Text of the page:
Fluconazole is available as tablets, an oral suspension, and as an IV solution. The availability of generic fluconazole has greatly reduced its cost and increased its use in veterinary medicine. Approved generic fluconazole tablets are bioequivalent to the brand name formulation in people. Similar bioequivalence is likely in animals. Fluconazole is more water-soluble and stable than itraconazole, and the compounded oral suspensions can be used in animals with a 14-day beyond-use-day (BUD). Some compounded preparations may have reduced activity. Fluconazole is almost completely absorbed after oral administration, and bioavailability is not altered by food or gastric acidity. In contrast to itraconazole and ketoconazole, fluconazole is only weakly protein bound. Because it is more water soluble than other azoles, fluconazole diffuses into body fluids such as saliva, urine, synovial fluid, and CSF. Therefore, it is the drug of choice for treatment of susceptible meningeal and urinary tract fungal infections. Renal excretion accounts for more than 90% of the elimination of fluconazole. The dosage should be decreased in animals with renal failure; this is especially important in patients receiving other P450-dependent drugs.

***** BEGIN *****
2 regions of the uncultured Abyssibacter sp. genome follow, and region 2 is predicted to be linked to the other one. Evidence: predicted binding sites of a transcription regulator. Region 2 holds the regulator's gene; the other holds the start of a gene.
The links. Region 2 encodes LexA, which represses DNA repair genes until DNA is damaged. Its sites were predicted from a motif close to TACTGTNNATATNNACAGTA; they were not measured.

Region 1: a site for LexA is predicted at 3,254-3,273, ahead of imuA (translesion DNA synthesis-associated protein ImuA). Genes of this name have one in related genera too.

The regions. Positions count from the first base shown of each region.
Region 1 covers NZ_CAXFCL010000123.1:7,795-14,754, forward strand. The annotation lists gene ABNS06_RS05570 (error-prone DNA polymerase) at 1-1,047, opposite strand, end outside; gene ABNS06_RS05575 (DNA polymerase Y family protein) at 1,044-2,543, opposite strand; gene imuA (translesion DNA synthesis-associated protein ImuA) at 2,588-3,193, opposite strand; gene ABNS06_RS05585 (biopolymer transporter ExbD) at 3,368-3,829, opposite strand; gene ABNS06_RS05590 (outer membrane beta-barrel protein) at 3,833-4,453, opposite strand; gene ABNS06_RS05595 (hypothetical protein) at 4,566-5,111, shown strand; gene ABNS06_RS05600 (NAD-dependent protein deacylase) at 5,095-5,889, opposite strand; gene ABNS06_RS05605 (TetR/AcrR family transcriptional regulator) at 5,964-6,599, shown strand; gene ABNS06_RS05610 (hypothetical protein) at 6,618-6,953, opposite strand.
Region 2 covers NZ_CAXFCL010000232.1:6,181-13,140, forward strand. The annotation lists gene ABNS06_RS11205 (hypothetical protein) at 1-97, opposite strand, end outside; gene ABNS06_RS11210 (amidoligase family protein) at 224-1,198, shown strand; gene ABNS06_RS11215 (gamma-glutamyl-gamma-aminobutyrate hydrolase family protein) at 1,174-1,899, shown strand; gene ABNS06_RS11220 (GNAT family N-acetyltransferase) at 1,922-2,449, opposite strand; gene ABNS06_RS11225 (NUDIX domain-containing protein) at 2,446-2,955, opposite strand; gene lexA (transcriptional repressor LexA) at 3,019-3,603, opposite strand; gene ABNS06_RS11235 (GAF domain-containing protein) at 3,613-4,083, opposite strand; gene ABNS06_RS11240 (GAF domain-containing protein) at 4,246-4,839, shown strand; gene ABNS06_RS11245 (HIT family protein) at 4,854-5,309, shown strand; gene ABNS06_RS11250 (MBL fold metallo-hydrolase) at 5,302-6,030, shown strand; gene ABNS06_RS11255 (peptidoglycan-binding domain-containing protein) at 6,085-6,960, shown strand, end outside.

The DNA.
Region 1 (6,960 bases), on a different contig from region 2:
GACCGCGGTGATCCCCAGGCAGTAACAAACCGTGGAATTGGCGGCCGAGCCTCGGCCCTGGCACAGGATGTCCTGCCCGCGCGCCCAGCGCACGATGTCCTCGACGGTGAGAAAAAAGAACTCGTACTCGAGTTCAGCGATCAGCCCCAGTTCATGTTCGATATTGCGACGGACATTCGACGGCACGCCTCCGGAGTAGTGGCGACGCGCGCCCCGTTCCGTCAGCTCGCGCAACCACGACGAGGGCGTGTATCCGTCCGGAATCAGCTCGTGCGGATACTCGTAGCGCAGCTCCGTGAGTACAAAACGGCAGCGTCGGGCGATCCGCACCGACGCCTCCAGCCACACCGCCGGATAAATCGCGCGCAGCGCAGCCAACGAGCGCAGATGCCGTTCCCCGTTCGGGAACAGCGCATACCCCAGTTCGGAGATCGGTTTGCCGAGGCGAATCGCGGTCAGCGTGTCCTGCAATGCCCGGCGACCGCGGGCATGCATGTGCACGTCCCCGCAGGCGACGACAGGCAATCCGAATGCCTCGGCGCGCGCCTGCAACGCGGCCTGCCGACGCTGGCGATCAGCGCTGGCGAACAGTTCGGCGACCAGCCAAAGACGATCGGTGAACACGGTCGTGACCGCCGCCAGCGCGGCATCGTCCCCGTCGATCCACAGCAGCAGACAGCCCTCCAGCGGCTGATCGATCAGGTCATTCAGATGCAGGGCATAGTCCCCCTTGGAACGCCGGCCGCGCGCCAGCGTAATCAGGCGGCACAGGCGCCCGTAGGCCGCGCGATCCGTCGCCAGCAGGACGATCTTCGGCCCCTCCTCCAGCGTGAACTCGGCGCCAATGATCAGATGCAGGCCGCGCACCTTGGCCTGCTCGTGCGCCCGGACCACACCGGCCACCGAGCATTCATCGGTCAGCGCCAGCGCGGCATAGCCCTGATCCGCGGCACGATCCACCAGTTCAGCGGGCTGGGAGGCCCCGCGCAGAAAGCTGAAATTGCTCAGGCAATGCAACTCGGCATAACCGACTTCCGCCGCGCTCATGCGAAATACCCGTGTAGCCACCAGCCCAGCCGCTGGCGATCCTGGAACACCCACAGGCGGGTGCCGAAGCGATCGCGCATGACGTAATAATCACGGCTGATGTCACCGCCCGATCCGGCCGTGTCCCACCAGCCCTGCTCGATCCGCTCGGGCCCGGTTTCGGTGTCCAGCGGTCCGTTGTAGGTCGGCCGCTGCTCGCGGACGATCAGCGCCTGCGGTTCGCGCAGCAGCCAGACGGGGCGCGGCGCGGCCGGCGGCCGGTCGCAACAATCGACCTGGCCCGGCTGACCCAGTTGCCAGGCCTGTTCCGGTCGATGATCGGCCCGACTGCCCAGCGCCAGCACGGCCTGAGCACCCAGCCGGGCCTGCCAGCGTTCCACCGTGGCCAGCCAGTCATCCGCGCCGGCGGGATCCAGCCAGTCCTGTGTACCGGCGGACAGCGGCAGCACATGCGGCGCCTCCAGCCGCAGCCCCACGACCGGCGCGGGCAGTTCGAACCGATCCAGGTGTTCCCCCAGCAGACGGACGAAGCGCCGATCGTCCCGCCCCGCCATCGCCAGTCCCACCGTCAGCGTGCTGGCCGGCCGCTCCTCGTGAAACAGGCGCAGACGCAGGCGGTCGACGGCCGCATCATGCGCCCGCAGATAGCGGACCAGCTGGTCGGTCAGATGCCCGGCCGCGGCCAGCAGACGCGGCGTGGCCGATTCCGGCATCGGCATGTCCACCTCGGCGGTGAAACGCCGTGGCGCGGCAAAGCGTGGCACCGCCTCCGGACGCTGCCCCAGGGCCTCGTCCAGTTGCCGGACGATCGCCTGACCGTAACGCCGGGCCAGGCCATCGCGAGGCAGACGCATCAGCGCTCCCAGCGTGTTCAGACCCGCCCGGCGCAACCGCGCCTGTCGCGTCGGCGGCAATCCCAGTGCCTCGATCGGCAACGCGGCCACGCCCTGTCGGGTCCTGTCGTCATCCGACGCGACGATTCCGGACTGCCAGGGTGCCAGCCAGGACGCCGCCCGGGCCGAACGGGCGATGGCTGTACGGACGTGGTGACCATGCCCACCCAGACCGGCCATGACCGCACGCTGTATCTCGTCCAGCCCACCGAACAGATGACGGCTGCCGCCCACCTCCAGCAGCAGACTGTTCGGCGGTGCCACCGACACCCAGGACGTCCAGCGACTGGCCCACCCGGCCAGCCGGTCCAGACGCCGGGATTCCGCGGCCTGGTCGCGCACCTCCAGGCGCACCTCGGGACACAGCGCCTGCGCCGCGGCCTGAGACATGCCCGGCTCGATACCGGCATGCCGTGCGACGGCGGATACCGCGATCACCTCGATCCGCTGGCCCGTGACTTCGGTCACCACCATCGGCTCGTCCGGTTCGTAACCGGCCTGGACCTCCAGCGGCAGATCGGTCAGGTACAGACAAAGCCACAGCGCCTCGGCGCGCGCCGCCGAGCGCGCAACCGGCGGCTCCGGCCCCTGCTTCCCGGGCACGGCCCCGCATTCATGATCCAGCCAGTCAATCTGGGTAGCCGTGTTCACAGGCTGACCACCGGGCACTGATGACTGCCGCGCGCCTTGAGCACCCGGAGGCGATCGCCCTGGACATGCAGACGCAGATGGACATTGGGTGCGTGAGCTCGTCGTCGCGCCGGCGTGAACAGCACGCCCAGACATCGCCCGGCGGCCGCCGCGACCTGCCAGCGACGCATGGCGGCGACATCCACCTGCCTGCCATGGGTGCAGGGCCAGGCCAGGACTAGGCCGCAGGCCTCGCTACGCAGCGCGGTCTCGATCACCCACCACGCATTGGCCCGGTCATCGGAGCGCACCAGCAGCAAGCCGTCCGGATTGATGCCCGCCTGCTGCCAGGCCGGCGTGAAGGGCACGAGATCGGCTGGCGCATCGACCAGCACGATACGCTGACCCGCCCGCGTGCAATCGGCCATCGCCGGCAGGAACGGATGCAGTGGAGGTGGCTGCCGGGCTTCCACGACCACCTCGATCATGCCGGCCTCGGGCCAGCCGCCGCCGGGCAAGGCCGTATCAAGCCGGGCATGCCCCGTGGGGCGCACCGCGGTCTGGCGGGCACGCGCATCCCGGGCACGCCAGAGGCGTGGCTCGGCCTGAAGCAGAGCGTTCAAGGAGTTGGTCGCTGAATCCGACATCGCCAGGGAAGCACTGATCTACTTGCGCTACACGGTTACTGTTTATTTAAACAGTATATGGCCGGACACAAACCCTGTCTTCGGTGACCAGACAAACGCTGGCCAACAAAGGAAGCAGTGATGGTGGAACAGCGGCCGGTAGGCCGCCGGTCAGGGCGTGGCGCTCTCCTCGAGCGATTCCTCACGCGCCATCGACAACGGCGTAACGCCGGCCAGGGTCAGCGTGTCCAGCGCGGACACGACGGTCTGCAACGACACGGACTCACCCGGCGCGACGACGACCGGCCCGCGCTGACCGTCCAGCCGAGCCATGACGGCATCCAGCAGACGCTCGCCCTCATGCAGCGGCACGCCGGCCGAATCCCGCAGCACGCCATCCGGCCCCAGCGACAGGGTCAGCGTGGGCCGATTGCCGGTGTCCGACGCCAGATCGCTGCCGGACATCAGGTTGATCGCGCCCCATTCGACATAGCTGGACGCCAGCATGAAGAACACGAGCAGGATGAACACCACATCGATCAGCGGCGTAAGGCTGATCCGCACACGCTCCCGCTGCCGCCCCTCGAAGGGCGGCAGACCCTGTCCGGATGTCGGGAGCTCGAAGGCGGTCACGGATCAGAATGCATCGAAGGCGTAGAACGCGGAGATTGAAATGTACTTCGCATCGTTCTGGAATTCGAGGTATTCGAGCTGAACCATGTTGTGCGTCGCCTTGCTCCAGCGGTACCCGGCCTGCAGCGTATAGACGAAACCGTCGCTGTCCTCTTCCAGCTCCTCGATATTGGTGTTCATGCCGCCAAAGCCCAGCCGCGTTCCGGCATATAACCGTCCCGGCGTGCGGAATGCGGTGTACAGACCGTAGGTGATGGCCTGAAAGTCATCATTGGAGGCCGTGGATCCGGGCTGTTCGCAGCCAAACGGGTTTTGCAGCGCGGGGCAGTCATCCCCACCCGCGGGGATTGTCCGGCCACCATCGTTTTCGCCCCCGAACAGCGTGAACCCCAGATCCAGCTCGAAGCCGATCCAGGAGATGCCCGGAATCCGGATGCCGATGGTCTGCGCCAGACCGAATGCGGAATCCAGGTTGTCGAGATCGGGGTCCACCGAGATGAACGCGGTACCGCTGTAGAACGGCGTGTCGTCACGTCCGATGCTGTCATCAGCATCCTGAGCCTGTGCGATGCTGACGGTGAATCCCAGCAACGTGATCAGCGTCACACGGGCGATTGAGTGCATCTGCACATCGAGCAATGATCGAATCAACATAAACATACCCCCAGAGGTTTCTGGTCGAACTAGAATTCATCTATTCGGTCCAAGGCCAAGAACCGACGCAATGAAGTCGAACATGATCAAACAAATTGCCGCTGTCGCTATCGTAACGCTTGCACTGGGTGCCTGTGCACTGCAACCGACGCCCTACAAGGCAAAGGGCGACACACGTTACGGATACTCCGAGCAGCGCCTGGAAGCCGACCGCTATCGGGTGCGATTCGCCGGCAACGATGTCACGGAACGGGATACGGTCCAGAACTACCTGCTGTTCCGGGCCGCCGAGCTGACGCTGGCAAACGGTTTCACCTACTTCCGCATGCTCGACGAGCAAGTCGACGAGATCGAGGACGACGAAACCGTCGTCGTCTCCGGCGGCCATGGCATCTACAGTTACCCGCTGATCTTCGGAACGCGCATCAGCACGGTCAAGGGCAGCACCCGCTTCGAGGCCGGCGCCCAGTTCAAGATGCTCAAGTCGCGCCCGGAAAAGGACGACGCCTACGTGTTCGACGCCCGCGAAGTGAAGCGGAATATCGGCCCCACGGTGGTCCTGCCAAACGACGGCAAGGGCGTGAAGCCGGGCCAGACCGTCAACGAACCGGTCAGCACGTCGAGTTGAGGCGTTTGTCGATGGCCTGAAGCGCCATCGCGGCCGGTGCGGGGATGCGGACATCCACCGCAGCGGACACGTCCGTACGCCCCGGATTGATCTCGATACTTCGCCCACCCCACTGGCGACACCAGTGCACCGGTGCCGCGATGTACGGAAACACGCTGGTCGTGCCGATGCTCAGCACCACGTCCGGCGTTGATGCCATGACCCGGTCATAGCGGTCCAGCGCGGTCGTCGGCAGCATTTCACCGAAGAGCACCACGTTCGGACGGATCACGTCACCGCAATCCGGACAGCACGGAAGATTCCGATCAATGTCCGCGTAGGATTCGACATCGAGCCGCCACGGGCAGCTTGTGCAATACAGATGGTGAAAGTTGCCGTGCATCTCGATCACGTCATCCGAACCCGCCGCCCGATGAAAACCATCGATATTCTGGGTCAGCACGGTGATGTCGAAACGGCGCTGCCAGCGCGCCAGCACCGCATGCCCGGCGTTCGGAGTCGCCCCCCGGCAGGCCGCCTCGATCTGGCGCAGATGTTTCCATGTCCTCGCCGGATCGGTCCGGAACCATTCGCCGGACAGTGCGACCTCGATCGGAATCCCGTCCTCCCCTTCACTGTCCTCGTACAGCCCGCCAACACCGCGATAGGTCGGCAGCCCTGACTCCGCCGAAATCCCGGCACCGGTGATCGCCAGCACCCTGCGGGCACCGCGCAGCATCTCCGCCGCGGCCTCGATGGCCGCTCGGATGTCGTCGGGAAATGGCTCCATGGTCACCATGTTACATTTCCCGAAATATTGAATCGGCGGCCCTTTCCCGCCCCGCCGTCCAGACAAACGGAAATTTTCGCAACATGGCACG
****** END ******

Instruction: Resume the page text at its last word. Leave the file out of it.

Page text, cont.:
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Jul 10, 2016 | Posted by in INTERNAL MEDICINE | Comments Off on Antifungal Drugs